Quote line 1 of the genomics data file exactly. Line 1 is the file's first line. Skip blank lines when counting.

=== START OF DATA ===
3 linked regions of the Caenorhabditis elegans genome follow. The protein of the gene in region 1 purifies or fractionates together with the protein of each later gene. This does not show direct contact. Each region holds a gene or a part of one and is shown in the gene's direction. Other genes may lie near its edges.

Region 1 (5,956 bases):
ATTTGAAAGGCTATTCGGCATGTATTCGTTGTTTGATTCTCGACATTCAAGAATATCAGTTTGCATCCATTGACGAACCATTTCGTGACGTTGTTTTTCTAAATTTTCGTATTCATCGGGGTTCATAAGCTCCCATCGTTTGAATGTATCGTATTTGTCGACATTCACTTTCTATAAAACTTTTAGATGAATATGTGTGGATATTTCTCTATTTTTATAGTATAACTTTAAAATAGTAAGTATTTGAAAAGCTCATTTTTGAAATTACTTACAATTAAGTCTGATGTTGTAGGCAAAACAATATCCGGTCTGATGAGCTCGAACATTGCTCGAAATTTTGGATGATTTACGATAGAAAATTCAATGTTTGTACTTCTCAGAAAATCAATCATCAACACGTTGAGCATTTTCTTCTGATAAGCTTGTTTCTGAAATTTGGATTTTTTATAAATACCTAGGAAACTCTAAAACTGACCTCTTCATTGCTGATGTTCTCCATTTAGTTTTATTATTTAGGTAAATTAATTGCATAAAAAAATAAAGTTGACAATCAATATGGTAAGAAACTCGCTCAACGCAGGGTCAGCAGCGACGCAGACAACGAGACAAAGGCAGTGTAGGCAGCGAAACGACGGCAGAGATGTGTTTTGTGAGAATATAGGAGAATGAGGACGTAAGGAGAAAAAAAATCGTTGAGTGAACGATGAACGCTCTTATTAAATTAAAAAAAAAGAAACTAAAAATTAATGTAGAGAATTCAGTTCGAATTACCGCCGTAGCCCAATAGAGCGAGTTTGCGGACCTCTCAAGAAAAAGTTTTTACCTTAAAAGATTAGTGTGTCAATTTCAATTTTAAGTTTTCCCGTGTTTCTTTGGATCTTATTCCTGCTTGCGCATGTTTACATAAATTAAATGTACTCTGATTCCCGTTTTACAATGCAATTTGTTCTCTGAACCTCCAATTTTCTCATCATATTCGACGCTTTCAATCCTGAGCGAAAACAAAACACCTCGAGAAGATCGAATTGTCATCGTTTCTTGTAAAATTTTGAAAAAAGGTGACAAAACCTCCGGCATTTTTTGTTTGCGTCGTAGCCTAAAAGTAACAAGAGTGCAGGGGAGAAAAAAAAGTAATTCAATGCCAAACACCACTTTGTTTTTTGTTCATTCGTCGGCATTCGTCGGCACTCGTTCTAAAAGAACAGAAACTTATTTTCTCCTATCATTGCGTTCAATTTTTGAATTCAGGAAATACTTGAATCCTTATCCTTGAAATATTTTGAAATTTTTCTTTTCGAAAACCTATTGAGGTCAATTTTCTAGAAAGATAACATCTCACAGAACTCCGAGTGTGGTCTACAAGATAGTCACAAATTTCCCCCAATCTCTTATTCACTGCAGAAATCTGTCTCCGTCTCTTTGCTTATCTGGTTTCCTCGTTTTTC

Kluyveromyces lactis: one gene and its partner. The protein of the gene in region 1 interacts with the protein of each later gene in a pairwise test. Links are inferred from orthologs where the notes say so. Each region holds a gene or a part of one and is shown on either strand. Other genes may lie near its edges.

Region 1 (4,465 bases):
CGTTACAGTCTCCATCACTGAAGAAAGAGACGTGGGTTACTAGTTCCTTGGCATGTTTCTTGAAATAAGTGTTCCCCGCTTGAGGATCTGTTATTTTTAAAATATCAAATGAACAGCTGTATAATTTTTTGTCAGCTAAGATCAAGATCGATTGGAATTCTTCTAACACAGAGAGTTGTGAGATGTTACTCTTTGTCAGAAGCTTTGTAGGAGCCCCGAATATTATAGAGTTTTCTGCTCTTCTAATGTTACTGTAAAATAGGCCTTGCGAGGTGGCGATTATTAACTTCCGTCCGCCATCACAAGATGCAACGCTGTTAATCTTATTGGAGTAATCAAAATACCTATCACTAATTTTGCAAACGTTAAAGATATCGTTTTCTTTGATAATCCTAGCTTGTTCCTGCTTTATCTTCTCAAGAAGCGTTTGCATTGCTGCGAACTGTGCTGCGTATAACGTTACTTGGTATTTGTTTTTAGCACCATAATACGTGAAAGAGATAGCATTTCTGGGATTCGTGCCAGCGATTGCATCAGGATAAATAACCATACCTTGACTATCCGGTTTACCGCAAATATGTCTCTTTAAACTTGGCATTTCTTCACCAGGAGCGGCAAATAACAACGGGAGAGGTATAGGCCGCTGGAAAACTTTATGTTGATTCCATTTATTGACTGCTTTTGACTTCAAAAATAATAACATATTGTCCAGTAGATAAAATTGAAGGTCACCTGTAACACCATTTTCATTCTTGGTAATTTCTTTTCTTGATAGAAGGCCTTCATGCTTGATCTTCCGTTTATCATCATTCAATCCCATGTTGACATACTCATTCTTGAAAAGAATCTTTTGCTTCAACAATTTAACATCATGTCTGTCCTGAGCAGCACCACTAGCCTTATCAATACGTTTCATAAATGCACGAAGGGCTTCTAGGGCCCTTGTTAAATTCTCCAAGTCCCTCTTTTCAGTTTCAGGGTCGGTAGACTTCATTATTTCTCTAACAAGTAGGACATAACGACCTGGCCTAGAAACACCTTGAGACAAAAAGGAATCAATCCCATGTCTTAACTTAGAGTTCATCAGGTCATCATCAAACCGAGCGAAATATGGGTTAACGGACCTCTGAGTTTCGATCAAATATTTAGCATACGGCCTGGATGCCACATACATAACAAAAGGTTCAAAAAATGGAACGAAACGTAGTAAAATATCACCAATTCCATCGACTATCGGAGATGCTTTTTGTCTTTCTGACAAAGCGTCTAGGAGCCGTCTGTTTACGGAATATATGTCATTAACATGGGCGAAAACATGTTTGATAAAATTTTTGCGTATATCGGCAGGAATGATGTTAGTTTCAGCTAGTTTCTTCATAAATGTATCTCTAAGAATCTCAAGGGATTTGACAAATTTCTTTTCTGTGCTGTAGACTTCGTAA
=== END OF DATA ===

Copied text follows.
3 linked regions of the Caenorhabditis elegans genome follow. The protein of the gene in region 1 purifies or fractionates together with the protein of each later gene. This does not show direct contact. Each region holds a gene or a part of one and is shown in the gene's direction. Other genes may lie near its edges.